Water-Conservation Myths, Realities

Jan. 1, 2007
Setting the record straight on plumbing-industry rumors

Over the last 15 years I have heard a number of rumors, claims, and proclamations by people associated with plumbing or water conservation in one way or another. Some have been true, while others have not. And some have been current, while others have been “old hat.” Let’s take a minute and set the record straight on a couple of popular myths.

Myth: “The 1.6-gal. toilet just does not work,” or “The 1.6-gal. toilet is today’s failure that the government forced upon us.”
Reality: The early problems of the 1.6-gal. toilet were acknowledged and corrected by plumbing manufacturers long ago. While the fixtures from 1992 were not stellar performers, by the late 1990s, many manufacturers had abandoned those early designs and were bringing their secondgeneration products to the market. Improved performance and durability yielded satisfied customers. Customer-satisfaction surveys conducted by the water-utility industry proved that.

Remarkably, today’s third-generation fixtures are an improvement over the toilets of the late 1990s. The plumbing industry must be commended for the improvements in fixture flushing performance that have occurred over the last six years. While some “marginal performers” still may be found in the marketplace, consumers, specifiers, contractors, and others can have confidence that they have made good fixture choices because they have access to authoritative information on flush performance that did not exist during the 1990s. Today, maximum-performance (MaP) testing of toilet fixtures is a widespread and important measure of flush performance for tank-type toilet fixtures for residential and commercial applications. For the latest MaP report, consult www.cuwcc.org/maptesting.lasso.

Flushometer-valve fixtures (1.6 gal.) were MaP tested in various valve-bowl combinations. A report on the results of that work can be viewed at www.cuwcc.org/toilet_fixtures/Flushometer-study05-08-23.pdf.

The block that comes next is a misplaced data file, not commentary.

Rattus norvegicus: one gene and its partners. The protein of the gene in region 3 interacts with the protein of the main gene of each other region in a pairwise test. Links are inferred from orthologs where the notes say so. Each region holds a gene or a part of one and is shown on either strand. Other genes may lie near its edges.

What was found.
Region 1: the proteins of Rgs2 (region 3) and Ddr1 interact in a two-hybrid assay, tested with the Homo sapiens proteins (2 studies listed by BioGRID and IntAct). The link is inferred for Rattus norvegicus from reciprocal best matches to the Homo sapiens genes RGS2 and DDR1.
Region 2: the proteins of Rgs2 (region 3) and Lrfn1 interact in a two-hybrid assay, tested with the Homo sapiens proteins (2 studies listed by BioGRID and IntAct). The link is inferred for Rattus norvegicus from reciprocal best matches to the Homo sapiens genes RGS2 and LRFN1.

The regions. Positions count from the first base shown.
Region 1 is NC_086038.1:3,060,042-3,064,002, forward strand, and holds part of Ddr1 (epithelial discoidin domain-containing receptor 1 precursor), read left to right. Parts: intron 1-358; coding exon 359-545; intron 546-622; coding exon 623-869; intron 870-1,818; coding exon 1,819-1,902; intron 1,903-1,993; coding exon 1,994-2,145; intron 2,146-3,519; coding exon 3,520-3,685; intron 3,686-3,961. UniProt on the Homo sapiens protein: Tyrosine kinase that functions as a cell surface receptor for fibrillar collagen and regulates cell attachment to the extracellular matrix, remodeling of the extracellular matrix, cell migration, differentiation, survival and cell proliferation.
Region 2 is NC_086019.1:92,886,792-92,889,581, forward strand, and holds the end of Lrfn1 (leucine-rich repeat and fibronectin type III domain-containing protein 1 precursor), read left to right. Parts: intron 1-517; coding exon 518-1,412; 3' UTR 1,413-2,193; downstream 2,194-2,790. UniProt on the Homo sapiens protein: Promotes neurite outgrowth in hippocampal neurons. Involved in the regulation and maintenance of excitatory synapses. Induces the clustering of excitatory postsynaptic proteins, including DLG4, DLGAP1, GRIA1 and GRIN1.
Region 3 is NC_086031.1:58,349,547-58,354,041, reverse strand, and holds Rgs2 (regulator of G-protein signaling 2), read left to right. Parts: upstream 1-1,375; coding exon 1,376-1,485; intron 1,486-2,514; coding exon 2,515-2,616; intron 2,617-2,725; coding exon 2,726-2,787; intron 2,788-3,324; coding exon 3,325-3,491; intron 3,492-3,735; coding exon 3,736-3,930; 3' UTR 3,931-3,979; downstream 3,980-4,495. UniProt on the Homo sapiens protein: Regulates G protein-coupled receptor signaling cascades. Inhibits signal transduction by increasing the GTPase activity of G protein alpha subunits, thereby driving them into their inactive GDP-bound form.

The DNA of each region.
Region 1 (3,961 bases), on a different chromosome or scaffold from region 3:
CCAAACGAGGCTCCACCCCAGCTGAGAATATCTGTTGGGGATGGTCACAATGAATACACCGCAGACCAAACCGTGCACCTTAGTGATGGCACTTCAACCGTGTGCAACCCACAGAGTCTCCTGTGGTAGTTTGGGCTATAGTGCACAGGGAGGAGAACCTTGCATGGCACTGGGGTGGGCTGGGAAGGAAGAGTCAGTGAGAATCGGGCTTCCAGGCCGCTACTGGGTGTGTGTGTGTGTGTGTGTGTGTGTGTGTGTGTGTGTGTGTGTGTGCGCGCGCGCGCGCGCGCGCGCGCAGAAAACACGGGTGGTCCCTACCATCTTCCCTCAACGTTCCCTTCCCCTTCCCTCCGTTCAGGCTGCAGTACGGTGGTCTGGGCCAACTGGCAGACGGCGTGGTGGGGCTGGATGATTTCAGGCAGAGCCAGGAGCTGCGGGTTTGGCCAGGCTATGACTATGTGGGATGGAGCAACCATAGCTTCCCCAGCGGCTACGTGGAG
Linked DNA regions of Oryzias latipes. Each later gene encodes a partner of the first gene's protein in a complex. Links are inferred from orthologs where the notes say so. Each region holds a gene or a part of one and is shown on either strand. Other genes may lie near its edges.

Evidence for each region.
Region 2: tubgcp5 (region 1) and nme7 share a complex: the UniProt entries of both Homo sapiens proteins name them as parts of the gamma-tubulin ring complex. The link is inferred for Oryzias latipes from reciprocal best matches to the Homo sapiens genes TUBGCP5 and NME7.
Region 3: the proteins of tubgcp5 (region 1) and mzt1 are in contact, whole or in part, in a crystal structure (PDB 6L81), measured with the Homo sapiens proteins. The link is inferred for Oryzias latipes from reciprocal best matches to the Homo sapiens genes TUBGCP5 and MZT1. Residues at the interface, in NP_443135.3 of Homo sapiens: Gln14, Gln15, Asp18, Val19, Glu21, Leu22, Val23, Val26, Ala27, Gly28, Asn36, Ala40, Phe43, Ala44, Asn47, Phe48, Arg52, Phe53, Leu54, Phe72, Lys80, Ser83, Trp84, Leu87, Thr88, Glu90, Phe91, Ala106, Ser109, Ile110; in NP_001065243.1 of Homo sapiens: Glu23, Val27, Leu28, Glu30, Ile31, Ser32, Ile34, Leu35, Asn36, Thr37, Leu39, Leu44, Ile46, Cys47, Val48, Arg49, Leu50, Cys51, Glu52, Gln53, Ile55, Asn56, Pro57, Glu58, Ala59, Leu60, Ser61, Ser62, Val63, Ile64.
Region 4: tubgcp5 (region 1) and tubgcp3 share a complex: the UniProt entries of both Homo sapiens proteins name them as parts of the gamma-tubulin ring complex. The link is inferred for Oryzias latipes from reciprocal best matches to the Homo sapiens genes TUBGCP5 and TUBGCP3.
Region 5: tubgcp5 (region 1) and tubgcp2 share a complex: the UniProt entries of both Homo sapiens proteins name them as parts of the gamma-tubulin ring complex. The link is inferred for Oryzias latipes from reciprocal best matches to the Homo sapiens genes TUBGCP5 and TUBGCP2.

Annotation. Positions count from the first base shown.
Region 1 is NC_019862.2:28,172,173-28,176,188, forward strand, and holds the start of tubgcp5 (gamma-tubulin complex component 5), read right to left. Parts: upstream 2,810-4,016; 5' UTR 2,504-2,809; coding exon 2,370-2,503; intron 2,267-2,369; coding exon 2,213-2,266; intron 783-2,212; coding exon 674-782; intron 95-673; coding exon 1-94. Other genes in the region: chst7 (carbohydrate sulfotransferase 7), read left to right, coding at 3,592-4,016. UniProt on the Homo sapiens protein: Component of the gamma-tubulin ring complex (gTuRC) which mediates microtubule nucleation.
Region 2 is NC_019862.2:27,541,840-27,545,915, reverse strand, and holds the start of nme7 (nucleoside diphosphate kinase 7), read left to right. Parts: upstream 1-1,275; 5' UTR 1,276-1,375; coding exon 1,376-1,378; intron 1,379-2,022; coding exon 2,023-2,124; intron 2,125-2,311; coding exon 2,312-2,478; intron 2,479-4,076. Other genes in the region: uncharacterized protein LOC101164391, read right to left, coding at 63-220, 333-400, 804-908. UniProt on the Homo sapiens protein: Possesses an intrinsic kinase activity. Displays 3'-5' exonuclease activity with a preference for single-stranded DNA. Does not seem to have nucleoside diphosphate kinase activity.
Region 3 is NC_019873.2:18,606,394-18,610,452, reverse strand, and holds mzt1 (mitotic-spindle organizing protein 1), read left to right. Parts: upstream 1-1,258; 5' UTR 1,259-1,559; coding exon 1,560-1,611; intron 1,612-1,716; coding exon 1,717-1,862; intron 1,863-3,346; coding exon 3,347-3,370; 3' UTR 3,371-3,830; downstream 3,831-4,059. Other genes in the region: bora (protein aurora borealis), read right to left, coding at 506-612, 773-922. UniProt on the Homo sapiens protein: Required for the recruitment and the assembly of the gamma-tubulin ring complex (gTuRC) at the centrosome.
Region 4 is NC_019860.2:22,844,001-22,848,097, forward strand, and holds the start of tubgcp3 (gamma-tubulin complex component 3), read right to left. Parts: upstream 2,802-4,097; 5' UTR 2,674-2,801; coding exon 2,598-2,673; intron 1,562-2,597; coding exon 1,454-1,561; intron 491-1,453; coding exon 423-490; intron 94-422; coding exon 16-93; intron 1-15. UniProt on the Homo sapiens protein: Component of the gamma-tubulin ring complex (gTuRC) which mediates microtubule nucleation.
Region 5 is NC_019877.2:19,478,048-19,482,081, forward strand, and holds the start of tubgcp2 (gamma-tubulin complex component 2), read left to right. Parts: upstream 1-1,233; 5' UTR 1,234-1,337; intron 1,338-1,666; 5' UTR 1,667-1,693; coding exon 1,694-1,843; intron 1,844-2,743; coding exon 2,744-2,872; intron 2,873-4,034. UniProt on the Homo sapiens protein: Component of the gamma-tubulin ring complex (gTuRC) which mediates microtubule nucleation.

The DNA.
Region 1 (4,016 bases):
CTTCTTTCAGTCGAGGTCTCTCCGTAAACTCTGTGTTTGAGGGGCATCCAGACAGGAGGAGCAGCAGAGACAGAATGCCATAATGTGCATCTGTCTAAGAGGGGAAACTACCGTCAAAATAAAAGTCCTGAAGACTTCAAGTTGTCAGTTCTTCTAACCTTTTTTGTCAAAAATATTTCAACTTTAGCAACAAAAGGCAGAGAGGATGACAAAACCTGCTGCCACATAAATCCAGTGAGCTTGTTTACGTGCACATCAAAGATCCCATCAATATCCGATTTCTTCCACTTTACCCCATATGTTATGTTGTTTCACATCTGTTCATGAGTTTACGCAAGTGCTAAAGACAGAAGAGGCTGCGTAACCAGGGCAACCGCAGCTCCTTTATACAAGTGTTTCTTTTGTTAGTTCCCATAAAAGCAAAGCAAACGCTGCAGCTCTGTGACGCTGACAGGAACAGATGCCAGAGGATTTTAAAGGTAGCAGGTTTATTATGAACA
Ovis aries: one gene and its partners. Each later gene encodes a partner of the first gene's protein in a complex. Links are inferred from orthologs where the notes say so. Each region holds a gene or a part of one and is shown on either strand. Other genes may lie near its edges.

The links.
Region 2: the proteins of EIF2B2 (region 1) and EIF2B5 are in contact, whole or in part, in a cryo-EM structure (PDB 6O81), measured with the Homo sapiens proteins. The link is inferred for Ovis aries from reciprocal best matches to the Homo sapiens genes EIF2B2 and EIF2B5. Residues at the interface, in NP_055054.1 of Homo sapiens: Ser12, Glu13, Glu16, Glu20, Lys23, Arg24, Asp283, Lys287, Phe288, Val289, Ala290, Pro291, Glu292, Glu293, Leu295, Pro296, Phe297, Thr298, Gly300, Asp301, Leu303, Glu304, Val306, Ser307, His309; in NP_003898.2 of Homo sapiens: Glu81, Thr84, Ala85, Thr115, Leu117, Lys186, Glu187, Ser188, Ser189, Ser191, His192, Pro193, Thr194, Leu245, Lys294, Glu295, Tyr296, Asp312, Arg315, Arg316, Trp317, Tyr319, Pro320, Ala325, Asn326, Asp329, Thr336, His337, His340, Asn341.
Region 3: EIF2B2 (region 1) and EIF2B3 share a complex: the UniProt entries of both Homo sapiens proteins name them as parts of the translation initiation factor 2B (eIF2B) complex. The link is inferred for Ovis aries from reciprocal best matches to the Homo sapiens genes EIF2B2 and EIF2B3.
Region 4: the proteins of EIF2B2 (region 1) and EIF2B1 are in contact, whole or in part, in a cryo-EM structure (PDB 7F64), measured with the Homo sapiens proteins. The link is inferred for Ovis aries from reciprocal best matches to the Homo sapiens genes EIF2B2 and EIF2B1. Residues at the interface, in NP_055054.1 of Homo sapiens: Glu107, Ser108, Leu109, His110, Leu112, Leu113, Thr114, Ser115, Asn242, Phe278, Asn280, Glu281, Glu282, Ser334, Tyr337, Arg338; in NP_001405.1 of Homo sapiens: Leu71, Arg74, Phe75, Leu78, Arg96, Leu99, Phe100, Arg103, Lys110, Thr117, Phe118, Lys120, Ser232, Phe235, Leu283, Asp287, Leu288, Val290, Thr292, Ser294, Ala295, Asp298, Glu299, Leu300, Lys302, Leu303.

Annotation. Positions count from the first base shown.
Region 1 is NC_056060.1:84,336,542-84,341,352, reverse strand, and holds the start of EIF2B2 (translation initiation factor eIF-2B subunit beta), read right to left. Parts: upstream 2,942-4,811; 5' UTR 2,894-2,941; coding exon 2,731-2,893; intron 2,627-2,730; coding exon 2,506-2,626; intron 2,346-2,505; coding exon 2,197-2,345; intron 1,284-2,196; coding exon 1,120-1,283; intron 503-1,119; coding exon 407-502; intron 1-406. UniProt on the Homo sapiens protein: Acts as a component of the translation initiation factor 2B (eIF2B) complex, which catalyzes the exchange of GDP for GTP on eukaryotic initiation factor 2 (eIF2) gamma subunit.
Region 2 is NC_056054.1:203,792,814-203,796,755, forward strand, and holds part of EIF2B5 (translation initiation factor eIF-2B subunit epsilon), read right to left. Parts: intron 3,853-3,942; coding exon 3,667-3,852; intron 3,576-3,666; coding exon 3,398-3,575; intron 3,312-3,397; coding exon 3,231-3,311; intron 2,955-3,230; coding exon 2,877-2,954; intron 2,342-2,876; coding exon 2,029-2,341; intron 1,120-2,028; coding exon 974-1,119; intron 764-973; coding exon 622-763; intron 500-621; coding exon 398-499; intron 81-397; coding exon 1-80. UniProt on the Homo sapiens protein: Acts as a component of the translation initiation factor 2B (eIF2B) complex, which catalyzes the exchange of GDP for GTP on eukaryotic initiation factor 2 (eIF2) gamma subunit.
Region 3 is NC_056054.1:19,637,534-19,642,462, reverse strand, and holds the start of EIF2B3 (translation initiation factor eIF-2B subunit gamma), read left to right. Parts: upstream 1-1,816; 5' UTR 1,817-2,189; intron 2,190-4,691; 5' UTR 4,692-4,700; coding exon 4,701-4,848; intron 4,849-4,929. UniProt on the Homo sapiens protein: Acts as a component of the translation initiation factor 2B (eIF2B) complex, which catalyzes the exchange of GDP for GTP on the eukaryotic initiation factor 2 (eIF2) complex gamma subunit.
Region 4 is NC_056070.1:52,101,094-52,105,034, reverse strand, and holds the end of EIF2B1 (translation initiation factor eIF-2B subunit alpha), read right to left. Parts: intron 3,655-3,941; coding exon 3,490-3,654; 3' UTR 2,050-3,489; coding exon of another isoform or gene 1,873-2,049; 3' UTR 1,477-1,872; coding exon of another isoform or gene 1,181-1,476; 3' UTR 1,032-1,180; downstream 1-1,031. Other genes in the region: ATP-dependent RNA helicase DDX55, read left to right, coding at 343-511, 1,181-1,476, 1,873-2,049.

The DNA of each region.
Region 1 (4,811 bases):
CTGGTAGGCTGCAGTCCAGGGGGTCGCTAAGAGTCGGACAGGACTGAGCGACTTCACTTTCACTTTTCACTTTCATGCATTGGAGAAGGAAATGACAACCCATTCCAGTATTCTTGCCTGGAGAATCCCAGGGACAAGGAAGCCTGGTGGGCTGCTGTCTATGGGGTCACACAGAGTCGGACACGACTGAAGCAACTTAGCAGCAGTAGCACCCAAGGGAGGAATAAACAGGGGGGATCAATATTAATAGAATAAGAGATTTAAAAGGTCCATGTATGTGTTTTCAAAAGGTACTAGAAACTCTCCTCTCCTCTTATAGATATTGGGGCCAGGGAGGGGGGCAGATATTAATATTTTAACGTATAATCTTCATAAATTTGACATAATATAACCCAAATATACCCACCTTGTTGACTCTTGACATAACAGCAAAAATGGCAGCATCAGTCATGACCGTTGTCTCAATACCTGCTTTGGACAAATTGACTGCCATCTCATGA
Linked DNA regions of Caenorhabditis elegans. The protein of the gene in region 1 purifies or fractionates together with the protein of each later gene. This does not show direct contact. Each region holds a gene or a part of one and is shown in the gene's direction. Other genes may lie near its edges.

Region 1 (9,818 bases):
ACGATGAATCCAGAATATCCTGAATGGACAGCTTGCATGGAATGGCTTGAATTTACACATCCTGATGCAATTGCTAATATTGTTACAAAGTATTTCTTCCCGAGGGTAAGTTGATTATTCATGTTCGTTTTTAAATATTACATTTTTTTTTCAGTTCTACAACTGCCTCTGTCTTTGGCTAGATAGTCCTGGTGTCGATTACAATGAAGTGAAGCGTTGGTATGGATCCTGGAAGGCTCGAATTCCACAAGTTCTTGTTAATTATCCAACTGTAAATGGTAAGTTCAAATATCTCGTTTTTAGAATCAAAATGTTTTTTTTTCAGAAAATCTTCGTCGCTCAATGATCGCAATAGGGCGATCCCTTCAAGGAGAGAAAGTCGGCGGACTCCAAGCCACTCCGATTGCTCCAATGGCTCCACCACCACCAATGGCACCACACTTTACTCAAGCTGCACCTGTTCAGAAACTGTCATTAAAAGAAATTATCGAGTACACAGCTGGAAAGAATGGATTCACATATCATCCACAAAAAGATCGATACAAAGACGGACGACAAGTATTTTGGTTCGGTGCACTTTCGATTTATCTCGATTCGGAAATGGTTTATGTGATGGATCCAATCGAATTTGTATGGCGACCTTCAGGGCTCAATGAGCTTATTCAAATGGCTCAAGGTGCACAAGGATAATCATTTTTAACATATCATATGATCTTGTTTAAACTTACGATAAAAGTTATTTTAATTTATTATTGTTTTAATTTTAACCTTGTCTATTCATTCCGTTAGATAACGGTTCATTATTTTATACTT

Myth: “The new high-efficiency toilets (HETs) are not a proven product, and we will repeat the problems of 1992 all over again.”
Reality: HETs are fixtures in which the average flush volume is less than 1.3 gal. More than 95 models of HETs are available from 17 different manufacturers. Over the last eight years, many thousands of HETs have been installed in residential and light-commercial buildings in North America. Unlike 1992 to 1994, when 1.6-gal. designs came into the market “untested” by the public, HETs have a solid performance history and exceptional customer satisfaction. They are not a new product. MaP performance data for HETs can be downloaded from the previously mentioned Web site, while a current listing of HETs in the marketplace can be viewed at www.cuwcc.org/toilet_fixtures/HET.pdf

It should be noted that all of the HETs listed in the downloadable documents mentioned in this article are of the tank-type variety. The plumbing industry is introducing flushometer-valve HETs that will be listed and tested in the near future. Expect a wide variety of HET models in 2007.

John Koeller is a registered professional engineer with extensive experience with water-efficient technologies and products. Nationally recognized as a specialist in these fields, he is a consultant to numerous North American water authorities and private-sector firms. He serves with various standards organizations and is an active contributor to various regional and national green-building initiatives.